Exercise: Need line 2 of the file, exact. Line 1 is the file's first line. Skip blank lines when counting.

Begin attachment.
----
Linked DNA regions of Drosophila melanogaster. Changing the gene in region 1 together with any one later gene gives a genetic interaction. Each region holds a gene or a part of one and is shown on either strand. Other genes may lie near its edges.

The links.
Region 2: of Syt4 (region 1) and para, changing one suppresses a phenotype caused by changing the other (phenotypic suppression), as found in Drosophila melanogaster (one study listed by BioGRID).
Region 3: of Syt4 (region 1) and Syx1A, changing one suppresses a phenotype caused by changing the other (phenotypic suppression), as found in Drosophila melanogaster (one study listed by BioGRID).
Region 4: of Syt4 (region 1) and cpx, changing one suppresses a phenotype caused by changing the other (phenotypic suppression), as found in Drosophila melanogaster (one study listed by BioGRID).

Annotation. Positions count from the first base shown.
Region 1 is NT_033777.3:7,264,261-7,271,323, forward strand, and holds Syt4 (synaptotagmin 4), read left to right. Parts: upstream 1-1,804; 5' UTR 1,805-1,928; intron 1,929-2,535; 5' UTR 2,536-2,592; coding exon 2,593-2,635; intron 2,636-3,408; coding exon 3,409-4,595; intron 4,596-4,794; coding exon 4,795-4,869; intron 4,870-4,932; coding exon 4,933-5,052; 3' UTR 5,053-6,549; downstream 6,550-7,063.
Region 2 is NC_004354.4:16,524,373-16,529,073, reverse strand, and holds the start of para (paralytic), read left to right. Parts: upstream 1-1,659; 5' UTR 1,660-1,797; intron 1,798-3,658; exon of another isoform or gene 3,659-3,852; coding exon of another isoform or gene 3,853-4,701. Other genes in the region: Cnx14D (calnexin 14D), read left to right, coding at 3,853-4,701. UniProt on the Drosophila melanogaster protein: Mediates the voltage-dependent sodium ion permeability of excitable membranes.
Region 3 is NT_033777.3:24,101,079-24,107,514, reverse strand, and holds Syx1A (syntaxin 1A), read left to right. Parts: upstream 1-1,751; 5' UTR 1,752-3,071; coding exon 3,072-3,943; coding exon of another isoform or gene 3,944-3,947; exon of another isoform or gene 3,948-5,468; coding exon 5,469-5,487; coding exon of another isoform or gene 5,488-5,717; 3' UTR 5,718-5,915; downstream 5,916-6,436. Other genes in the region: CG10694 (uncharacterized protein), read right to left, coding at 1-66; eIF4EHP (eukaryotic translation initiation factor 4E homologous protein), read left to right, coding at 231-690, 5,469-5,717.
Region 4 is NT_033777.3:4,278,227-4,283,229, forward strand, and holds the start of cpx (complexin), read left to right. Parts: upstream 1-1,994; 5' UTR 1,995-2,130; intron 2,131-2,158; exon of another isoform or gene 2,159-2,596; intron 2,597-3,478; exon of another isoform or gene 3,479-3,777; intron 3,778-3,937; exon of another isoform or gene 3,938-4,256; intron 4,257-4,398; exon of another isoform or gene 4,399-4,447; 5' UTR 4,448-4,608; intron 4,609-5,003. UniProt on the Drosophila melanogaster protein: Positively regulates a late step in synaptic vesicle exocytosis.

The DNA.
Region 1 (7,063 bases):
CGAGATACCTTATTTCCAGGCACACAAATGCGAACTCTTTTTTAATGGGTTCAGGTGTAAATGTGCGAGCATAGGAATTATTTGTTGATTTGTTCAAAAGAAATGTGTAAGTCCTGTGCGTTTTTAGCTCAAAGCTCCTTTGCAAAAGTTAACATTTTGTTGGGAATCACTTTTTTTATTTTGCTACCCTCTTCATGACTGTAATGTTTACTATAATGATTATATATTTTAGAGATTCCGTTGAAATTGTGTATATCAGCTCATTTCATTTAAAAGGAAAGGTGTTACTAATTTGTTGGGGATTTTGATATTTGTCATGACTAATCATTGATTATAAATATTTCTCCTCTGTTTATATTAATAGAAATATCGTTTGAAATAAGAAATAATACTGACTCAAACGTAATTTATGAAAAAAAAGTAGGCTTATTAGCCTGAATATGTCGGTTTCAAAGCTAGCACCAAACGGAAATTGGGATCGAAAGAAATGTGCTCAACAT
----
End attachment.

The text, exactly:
The links.